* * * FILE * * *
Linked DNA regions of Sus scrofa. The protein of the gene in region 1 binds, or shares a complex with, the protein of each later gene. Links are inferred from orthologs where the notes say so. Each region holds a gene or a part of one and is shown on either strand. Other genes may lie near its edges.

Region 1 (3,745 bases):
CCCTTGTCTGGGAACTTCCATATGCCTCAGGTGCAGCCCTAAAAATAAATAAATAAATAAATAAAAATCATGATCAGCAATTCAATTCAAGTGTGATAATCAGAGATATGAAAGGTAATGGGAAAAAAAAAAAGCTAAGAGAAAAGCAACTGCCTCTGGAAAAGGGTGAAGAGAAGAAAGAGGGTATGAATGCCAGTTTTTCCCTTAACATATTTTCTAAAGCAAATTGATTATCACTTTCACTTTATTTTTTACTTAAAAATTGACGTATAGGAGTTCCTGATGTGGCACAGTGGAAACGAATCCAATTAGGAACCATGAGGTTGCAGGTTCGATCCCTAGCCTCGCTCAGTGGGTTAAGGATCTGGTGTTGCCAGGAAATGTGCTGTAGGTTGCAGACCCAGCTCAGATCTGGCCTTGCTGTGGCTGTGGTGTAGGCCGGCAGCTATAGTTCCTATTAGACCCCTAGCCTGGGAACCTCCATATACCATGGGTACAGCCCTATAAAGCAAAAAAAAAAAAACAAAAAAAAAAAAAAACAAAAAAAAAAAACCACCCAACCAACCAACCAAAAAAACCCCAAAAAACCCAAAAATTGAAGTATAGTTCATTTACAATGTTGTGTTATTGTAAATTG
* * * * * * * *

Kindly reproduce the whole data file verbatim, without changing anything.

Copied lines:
Linked DNA regions of Sus scrofa. The protein of the gene in region 1 binds, or shares a complex with, the protein of each later gene. Links are inferred from orthologs where the notes say so. Each region holds a gene or a part of one and is shown on either strand. Other genes may lie near its edges.

Region 1 (3,745 bases):
CCCTTGTCTGGGAACTTCCATATGCCTCAGGTGCAGCCCTAAAAATAAATAAATAAATAAATAAAAATCATGATCAGCAATTCAATTCAAGTGTGATAATCAGAGATATGAAAGGTAATGGGAAAAAAAAAAAGCTAAGAGAAAAGCAACTGCCTCTGGAAAAGGGTGAAGAGAAGAAAGAGGGTATGAATGCCAGTTTTTCCCTTAACATATTTTCTAAAGCAAATTGATTATCACTTTCACTTTATTTTTTACTTAAAAATTGACGTATAGGAGTTCCTGATGTGGCACAGTGGAAACGAATCCAATTAGGAACCATGAGGTTGCAGGTTCGATCCCTAGCCTCGCTCAGTGGGTTAAGGATCTGGTGTTGCCAGGAAATGTGCTGTAGGTTGCAGACCCAGCTCAGATCTGGCCTTGCTGTGGCTGTGGTGTAGGCCGGCAGCTATAGTTCCTATTAGACCCCTAGCCTGGGAACCTCCATATACCATGGGTACAGCCCTATAAAGCAAAAAAAAAAAAACAAAAAAAAAAAAAAACAAAAAAAAAAAACCACCCAACCAACCAACCAAAAAAACCCCAAAAAACCCAAAAATTGAAGTATAGTTCATTTACAATGTTGTGTTATTGTAAATTG